Sam Wortman’s Research
Hop is a perennial herbaceous crop grown on a trellis system. It grows rapidly and has relatively high nitrogen requirements (150 to 200 lbs/acre). Because hop is a specialty crop, there are few herbicides registered for use, and organic or non-chemical approaches are typically limited to mulching, tillage, and hand-weeding. The combined challenges of providing sufficient crop nitrogen and managing weeds in hops, suggest there may be an opportunity for integrated weed and nutrient management using organic amendments like corn gluten meal and soybean meal. Both corn gluten meal (CGM) and soybean meal are labelled as organic fertilizers, and both have shown allelopathic effects on weed germination and growth at relatively low application rates. However, our recent research in annual vegetable crops suggests that relatively high rates of these organic seed meals (>25 lbs/acre) applied at the surface may inhibit weed seedling emergence via temporary ammonium toxicity without injuring the crop.
The objective of this project is to test the potential for an organic seed meal to concurrently displace synthetic nitrogen fertilizer needs and reduce weed seedling emergence in hop production systems. To accomplish this objective, we will leverage an existing experimental commercial hop production facility at the University of Nebraska – a resource of the Nebraska Hops Project – where we will compare corn gluten meal with a weedy and weed-free control. We will collect data on soil nitrogen availability, weed emergence and biomass, and hop yield and quality.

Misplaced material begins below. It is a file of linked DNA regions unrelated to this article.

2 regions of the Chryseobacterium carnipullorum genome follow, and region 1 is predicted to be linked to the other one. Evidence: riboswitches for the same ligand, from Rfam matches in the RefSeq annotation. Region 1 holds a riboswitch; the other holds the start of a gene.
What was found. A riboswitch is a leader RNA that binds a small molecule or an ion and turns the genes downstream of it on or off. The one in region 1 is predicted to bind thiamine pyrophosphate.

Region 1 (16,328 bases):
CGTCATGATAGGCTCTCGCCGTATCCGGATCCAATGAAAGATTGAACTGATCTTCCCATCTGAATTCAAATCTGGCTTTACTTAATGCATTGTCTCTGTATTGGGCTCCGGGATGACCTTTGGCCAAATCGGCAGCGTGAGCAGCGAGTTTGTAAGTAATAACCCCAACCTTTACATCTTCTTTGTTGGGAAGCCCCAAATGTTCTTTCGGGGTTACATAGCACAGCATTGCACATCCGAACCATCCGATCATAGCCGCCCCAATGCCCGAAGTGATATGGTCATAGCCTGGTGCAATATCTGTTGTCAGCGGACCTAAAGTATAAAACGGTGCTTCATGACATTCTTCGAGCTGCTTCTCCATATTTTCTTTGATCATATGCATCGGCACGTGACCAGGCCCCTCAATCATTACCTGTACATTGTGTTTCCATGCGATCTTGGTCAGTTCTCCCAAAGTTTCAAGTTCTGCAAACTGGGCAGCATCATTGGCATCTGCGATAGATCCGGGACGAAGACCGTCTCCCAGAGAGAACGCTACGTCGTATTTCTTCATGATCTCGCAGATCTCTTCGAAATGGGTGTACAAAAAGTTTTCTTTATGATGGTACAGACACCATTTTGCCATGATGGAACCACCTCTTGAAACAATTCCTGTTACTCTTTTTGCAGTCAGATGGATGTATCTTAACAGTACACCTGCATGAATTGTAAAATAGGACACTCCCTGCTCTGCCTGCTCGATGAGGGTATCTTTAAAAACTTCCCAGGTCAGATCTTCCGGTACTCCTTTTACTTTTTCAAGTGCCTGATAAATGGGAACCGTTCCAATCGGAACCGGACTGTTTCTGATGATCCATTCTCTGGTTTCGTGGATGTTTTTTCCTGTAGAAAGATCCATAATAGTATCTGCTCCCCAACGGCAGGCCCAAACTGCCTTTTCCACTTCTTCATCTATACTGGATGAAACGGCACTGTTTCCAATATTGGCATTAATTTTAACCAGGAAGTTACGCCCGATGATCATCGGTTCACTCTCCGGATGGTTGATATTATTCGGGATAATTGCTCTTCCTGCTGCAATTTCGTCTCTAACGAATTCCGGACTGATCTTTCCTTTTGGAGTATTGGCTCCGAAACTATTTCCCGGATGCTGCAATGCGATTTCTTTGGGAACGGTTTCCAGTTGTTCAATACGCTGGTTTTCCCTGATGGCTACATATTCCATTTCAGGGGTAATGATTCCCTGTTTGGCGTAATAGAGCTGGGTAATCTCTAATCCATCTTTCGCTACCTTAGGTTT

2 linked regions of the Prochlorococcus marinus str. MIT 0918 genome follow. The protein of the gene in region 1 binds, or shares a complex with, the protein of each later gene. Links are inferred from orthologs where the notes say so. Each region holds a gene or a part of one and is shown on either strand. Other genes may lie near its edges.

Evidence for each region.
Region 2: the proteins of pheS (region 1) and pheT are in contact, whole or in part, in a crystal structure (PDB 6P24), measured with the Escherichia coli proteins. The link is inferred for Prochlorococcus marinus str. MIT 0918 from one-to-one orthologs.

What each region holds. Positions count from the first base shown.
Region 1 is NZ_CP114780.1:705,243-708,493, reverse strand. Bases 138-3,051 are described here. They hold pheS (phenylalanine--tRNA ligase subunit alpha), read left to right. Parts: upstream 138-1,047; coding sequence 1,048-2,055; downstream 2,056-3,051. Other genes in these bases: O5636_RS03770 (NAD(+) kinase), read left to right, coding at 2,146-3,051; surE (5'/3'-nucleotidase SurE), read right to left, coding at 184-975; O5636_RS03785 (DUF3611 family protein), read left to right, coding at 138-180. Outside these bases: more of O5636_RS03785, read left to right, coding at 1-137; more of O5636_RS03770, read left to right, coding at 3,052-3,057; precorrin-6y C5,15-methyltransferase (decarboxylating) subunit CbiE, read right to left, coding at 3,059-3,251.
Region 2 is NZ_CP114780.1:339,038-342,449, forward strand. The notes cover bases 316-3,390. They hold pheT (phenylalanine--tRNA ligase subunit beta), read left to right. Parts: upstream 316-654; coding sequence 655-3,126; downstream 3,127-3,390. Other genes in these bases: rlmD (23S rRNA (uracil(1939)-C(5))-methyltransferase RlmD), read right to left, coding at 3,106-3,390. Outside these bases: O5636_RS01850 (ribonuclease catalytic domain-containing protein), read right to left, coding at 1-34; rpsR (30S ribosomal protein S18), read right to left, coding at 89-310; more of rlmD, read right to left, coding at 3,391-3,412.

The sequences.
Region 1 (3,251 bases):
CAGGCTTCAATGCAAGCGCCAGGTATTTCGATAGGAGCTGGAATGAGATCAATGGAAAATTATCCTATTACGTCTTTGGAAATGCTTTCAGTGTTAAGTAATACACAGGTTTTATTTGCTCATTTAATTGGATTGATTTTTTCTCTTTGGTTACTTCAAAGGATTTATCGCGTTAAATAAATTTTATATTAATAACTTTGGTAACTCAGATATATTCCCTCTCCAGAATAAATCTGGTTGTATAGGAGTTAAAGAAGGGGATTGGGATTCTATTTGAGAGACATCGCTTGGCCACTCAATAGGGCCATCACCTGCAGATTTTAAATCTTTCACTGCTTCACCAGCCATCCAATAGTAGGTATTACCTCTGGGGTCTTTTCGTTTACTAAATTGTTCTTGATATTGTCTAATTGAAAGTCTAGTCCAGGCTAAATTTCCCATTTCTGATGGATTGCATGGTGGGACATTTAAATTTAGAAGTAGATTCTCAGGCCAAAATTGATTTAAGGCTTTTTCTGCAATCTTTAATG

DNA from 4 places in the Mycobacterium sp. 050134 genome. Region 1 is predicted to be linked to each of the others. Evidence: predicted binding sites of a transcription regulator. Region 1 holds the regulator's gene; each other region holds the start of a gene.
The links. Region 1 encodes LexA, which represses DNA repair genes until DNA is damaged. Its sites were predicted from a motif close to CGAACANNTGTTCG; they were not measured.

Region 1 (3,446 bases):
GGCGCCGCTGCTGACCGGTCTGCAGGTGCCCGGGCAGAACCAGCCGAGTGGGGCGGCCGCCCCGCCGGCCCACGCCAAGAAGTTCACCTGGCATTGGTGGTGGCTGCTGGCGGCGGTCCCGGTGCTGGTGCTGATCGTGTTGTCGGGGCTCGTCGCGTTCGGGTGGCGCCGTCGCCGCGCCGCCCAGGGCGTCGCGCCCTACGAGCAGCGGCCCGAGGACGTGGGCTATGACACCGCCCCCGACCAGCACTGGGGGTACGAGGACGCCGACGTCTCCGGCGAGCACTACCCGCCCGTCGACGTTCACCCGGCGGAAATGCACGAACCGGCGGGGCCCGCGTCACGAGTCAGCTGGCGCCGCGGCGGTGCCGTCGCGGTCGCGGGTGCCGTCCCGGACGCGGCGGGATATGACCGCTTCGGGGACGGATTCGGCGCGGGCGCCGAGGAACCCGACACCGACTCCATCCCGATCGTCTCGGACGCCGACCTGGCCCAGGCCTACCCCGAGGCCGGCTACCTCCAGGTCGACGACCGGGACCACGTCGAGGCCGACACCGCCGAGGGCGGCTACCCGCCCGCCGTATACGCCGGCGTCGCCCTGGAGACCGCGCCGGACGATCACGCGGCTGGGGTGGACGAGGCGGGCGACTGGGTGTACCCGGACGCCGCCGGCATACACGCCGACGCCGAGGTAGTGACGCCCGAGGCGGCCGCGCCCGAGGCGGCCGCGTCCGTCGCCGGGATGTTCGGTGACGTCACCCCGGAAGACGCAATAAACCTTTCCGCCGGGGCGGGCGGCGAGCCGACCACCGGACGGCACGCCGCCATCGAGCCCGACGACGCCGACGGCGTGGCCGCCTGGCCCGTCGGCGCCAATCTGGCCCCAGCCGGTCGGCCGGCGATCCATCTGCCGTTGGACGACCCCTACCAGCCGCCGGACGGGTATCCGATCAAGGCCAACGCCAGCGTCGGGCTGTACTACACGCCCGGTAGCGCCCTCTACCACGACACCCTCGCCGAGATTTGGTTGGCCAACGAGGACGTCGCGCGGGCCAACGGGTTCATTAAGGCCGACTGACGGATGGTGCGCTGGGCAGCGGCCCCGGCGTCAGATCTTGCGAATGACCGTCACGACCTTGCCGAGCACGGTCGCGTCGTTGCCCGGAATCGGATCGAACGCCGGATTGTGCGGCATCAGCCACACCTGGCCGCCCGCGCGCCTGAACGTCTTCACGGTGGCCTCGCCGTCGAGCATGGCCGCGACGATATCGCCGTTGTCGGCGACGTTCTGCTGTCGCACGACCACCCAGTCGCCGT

The fall of 2017 marked the completion of the second growing season for Stacy Adam’s multi-year study determining if hops are a viable specialty crop for Nebraska. Eight different varieties, Columbia, Centennial, Chinook, Crystal, Perle, Willamette, Cluster, and Zeus (CTZ) are being grown at 5 different sites across the state. Based on the second growing season, popular varieties have performed well and hit important production target. Chinook, Cluster and Crystal performed best in quantity production and in meeting alpha and beta acid targets. The plot furthest west, in Scottsbluff, has been the most promising, where targets on all hop varieties grown have been higher. While weather and pest and disease issues have arisen, the bines have performed resiliently, an important aspect of the study proving hop production is feasible across the state.
Keenan Amundsen is behind the hop breeding efforts at the University of Nebraska-Lincoln. He is working with public varieties typically grown in the Pacific Northwest hop production regions and wild genotypes scattered throughout the state to develop locally adapted, disease resistant varieties with superior brewing qualities.
During summer of 2016, our researchers were installing five research plantings in various locations statewide. This first year will be site development and plant establishment. The purpose of this project is to create some foundational information applicable to emerging specialty crop hop growers. Four research plantings are “mirror” plantings using same varieties, trellising, and cultural programming. Of specific interest are performance characteristics in varying environmental and geographical situations. On University of Nebraska–Lincoln East Campus, a larger planting will be installed to support efforts in breeding work and chemical application evaluation. 2016 will be establishment for all of these sites, however, updates will be provided.